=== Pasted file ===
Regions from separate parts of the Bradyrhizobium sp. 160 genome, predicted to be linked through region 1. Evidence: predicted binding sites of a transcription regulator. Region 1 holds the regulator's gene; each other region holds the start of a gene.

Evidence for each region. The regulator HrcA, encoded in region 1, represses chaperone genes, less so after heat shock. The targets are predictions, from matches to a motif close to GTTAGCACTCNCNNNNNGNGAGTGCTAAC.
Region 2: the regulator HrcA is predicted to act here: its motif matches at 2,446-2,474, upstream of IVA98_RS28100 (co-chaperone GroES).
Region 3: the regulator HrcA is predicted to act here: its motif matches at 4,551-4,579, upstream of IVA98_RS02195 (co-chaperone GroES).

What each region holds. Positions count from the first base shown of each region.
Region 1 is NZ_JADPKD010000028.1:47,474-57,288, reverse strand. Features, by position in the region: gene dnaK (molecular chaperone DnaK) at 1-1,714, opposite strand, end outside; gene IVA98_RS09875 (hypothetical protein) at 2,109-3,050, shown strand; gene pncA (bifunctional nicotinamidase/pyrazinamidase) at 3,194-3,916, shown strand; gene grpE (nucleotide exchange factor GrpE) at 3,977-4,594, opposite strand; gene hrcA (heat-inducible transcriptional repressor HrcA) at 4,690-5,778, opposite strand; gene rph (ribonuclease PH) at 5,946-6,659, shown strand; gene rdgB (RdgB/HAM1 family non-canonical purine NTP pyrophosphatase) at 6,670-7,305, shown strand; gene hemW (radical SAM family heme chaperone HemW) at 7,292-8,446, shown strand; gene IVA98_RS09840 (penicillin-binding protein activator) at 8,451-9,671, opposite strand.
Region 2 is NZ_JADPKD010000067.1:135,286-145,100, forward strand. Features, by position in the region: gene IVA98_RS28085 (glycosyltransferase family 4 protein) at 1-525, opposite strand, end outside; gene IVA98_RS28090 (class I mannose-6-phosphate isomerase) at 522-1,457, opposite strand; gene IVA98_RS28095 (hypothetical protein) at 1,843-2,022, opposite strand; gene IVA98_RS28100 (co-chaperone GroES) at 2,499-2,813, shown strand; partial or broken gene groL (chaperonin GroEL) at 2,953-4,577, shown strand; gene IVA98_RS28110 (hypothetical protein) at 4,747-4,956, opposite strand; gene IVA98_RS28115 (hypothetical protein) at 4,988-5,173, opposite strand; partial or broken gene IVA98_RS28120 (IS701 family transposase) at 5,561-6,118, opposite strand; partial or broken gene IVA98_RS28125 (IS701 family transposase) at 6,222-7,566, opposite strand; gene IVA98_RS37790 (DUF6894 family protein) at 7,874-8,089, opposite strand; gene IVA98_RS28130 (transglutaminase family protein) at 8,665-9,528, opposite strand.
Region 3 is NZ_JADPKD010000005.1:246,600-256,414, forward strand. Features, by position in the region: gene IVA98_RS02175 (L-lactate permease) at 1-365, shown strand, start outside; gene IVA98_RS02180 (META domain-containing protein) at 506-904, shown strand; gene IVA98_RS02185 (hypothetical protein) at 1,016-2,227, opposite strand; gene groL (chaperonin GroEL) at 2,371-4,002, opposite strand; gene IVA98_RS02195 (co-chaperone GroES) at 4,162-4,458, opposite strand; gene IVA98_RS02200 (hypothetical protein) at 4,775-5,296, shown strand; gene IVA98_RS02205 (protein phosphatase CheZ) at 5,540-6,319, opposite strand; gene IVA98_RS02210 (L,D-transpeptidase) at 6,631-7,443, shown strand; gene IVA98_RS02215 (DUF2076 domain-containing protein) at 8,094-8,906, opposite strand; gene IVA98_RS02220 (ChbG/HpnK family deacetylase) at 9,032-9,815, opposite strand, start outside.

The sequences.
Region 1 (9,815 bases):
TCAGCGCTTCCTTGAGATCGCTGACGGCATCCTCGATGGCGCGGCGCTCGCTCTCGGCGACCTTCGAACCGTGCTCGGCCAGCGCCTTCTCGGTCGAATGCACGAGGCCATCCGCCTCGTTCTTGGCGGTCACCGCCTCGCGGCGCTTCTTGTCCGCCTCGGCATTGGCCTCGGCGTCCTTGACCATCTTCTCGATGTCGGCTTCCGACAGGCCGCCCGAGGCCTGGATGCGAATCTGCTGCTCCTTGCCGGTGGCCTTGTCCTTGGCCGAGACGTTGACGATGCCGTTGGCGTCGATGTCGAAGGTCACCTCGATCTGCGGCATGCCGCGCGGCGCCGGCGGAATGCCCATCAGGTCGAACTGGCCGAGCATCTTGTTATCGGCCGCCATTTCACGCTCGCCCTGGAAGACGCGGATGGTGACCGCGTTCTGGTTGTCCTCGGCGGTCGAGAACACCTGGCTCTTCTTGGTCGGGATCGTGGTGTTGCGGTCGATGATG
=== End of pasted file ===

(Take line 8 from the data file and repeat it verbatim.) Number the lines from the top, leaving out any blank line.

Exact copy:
Region 3 is NZ_JADPKD010000005.1:246,600-256,414, forward strand. Features, by position in the region: gene IVA98_RS02175 (L-lactate permease) at 1-365, shown strand, start outside; gene IVA98_RS02180 (META domain-containing protein) at 506-904, shown strand; gene IVA98_RS02185 (hypothetical protein) at 1,016-2,227, opposite strand; gene groL (chaperonin GroEL) at 2,371-4,002, opposite strand; gene IVA98_RS02195 (co-chaperone GroES) at 4,162-4,458, opposite strand; gene IVA98_RS02200 (hypothetical protein) at 4,775-5,296, shown strand; gene IVA98_RS02205 (protein phosphatase CheZ) at 5,540-6,319, opposite strand; gene IVA98_RS02210 (L,D-transpeptidase) at 6,631-7,443, shown strand; gene IVA98_RS02215 (DUF2076 domain-containing protein) at 8,094-8,906, opposite strand; gene IVA98_RS02220 (ChbG/HpnK family deacetylase) at 9,032-9,815, opposite strand, start outside.